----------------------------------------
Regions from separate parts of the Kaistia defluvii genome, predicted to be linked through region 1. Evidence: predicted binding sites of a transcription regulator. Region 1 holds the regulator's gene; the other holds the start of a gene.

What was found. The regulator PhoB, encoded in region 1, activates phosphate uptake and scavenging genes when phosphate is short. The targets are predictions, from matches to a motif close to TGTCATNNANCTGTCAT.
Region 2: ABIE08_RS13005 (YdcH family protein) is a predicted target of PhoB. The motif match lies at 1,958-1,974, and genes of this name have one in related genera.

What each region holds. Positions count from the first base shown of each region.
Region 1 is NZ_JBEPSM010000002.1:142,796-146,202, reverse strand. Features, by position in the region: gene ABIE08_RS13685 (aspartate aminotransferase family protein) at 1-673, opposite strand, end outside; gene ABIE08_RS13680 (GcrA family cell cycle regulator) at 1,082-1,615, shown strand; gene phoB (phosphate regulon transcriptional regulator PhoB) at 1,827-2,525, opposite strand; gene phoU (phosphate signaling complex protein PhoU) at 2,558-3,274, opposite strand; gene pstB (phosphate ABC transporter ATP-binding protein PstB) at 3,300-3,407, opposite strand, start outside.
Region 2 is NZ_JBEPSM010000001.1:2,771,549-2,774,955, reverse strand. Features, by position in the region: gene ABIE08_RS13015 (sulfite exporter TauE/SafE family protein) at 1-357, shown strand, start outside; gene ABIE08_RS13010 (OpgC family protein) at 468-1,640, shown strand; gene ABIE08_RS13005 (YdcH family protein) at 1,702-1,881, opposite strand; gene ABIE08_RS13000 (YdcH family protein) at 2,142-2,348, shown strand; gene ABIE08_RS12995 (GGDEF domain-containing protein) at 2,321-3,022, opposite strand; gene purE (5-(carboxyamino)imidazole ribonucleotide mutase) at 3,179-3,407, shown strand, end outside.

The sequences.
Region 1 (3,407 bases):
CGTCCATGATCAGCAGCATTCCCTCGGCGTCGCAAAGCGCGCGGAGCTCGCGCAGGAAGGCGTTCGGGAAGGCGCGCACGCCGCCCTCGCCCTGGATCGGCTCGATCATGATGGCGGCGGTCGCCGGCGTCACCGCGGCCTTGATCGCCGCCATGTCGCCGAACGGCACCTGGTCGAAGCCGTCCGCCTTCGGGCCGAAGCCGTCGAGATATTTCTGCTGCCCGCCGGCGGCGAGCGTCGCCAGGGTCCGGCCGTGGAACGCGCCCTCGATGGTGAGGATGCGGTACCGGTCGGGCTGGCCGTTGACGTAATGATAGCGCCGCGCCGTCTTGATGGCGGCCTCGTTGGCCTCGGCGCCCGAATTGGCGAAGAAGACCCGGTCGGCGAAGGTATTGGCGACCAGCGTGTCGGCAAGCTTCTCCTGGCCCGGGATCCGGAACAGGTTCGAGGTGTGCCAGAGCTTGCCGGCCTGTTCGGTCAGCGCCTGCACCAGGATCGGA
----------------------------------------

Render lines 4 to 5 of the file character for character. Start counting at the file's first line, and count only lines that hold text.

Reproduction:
What each region holds. Positions count from the first base shown of each region.
Region 1 is NZ_JBEPSM010000002.1:142,796-146,202, reverse strand. Features, by position in the region: gene ABIE08_RS13685 (aspartate aminotransferase family protein) at 1-673, opposite strand, end outside; gene ABIE08_RS13680 (GcrA family cell cycle regulator) at 1,082-1,615, shown strand; gene phoB (phosphate regulon transcriptional regulator PhoB) at 1,827-2,525, opposite strand; gene phoU (phosphate signaling complex protein PhoU) at 2,558-3,274, opposite strand; gene pstB (phosphate ABC transporter ATP-binding protein PstB) at 3,300-3,407, opposite strand, start outside.